Monthly Archives: October 2018

Two Of The Newest Members of SCEEP Doing Their Part To Protect The Environment

DHEC’s Office of Environmental Affairs visited with two of the newest members of the South Carolina Environmental Excellence Program recently to talk with managers and staff about the Bridgestone Americas Aiken Off Road Tire Plant and the PSR Plant in Aiken. Both facilities are very involved with their communities and are doing their part towards environmental sustainability.

Aiken Off Road Tire Plant

The Aiken Off Road Tire Plant is the newest Bridgestone Americas facility in Aiken and they are harvesting rain water. Since 2015, more than 16 million gallons of rainwater has been harvested. Total water usage continues to decrease due in part to the rainwater collection as well as using low flow water fixtures, waterless urinals and closed loop cooling. This facility is also recycling 100 percent of its production waste, upgrading LED fixtures and adding occupancy sensors to help reduce energy usage.

The Aiken Off Road Tire Plant also hosts a Community Outreach Event at the Gregg Park Civic Center in Graniteville that is open to children of the Graniteville, Vaucluse, and Warrenville communities.  This event helps promote conservation ad positive community relations with citizens.

PSR Plant

The PSR Plant is using solar energy throughout its facility and many outlying areas use solar exclusively.  Natural lighting in the warehouse is used during daytime hours to conserve energy consumption and in many places interior lighting has been converted to low-energy consuming LED lights.

The PSR Plant has maintained a 100 percent recycle rate for plant wastes and no manufacturing waste is shipped to landfills. This plant is also LEED Silver-certified since 2009 by the Green Building Council. An environmental learning center is on site and located outdoors, complete with a disc golf course, a horseshoe gaming area and walking trails. This center is used by PSR plant teams as well as civic groups, church groups and schools. A bluebird habitat is maintained on site in conjunction with the South Carolina Bluebird Society. A total of 31 bluebird boxes are on site and are monitored weekly by employee volunteers. Over the past 10 years, a total of 1,377 eggs have been in the boxes with 965 young fledge hatching so far.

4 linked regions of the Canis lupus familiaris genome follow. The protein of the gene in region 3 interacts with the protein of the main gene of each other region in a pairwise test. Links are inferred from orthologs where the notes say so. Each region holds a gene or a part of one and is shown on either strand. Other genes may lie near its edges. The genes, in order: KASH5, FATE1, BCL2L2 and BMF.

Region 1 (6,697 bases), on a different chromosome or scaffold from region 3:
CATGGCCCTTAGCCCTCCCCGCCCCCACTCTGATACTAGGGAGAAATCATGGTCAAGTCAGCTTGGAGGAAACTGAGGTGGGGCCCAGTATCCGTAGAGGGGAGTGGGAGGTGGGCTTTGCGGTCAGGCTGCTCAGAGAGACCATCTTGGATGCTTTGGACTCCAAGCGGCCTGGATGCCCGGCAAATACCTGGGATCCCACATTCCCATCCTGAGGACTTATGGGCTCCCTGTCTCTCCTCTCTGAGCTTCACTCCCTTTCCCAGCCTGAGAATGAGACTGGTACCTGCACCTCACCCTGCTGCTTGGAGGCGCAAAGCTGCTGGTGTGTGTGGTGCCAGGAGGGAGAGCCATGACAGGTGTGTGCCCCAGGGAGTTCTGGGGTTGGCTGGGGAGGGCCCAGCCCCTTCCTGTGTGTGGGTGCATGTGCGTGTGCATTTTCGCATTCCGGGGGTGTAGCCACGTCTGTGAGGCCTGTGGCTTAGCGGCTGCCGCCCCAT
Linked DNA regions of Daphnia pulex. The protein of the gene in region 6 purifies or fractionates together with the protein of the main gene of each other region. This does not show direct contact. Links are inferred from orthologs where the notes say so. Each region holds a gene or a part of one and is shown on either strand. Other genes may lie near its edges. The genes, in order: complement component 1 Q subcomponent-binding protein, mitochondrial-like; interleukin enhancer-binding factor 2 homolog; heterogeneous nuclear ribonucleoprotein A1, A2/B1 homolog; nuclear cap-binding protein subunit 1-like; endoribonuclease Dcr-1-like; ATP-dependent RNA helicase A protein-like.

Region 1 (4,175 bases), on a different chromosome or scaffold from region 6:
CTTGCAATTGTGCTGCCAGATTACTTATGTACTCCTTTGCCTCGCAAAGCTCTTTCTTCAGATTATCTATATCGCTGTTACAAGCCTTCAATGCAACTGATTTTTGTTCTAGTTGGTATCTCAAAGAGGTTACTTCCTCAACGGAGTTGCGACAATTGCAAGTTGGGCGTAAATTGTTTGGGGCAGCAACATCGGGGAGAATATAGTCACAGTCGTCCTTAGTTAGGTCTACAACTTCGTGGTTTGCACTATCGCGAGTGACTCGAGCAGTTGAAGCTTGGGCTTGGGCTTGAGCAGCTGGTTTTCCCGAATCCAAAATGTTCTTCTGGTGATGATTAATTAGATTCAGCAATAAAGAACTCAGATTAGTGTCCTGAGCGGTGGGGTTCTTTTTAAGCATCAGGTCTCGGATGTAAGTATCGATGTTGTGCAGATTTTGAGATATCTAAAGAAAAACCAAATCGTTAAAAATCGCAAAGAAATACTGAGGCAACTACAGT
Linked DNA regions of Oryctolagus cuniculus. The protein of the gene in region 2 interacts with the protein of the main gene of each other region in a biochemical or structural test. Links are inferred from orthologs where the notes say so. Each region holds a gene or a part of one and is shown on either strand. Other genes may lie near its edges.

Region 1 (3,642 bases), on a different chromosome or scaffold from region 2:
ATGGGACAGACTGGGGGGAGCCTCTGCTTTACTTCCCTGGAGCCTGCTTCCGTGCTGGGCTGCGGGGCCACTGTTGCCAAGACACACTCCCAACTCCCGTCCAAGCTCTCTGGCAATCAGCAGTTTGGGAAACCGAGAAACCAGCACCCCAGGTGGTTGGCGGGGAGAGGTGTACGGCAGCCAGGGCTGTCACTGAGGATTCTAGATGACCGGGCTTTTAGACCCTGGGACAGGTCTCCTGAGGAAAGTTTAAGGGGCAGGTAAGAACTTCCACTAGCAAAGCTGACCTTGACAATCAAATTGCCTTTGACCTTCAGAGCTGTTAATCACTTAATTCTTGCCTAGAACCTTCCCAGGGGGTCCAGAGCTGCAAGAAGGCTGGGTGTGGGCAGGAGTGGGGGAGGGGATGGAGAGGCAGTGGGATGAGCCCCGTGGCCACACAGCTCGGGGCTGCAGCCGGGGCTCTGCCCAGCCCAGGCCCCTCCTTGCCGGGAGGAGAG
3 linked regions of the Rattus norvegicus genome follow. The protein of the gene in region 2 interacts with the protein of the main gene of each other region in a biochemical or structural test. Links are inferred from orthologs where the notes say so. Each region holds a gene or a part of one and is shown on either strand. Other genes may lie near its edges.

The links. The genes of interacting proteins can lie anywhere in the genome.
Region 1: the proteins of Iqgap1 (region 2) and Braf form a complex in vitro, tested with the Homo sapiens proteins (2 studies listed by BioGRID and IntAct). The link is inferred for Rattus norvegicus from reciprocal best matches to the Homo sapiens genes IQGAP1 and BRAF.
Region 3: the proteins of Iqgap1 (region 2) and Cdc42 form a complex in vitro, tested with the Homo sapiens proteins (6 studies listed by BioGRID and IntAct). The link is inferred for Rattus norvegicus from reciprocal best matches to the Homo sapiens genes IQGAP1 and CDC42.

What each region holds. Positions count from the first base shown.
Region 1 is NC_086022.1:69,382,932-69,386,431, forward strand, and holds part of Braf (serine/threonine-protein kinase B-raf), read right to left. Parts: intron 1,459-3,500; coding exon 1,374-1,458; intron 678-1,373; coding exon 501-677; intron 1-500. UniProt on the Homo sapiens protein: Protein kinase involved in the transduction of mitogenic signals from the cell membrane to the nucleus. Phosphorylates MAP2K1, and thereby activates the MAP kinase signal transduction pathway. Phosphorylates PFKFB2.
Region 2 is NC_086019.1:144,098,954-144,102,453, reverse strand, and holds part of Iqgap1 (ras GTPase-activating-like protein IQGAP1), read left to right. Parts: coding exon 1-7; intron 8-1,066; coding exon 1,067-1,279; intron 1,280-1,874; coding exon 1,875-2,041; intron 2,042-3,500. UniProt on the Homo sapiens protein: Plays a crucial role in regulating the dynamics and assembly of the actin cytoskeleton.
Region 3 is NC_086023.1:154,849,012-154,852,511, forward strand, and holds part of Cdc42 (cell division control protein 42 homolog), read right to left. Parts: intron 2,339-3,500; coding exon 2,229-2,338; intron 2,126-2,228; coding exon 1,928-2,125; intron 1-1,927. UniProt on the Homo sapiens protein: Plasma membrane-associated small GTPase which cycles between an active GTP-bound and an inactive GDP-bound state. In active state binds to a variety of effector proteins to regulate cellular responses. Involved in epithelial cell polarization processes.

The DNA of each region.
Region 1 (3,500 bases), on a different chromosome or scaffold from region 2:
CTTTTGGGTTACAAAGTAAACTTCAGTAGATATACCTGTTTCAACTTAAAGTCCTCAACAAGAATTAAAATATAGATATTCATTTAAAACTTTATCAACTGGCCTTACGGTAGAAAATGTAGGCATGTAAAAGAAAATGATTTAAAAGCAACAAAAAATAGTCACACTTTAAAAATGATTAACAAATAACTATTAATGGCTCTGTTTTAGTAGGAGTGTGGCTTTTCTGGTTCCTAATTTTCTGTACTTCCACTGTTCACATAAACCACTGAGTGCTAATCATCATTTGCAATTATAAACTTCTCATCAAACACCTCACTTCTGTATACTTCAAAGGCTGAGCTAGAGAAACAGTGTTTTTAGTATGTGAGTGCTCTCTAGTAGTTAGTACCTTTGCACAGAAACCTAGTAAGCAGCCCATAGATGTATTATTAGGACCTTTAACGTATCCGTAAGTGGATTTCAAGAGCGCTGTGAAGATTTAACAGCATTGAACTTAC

Congratulations to both the Aiken Off Road Tire Plant and the PSR Plant of Bridgestone Americas for your work towards environmental sustainability. Both facilities will be members of the South Carolina Environmental Excellence Program through 2021.

Learn more

For more information on becoming a member of the SCEEP, please contact Rebecca Sproles at sprolemr@dhec.sc.gov or 803-898-3139.

Have A Healthy, Enjoyable Trip To The SC State Fair

scstatefair - fair gate 2

Photo courtesy of the SC State Fair.

The 149th annual S.C. State Fair will soon be open (October 10-21) and attendees of all ages will once again enjoy funnel cakes, live music, and amusement rides. To help ensure you enjoy your time at the fair, listed below are a few health tips to keep in mind while strolling beneath the neon lights of the Midway.

Always Wash Your Hands

When

  • Before eating and drinking
  • Before and after visiting animal exhibits
  • After using the restroom
  • After playing a carnival game
  • After going on a ride

How

  • Wash your hands for at least 20 seconds with soap and running water.
  • Use alcohol-based hand sanitizer if running water is not available.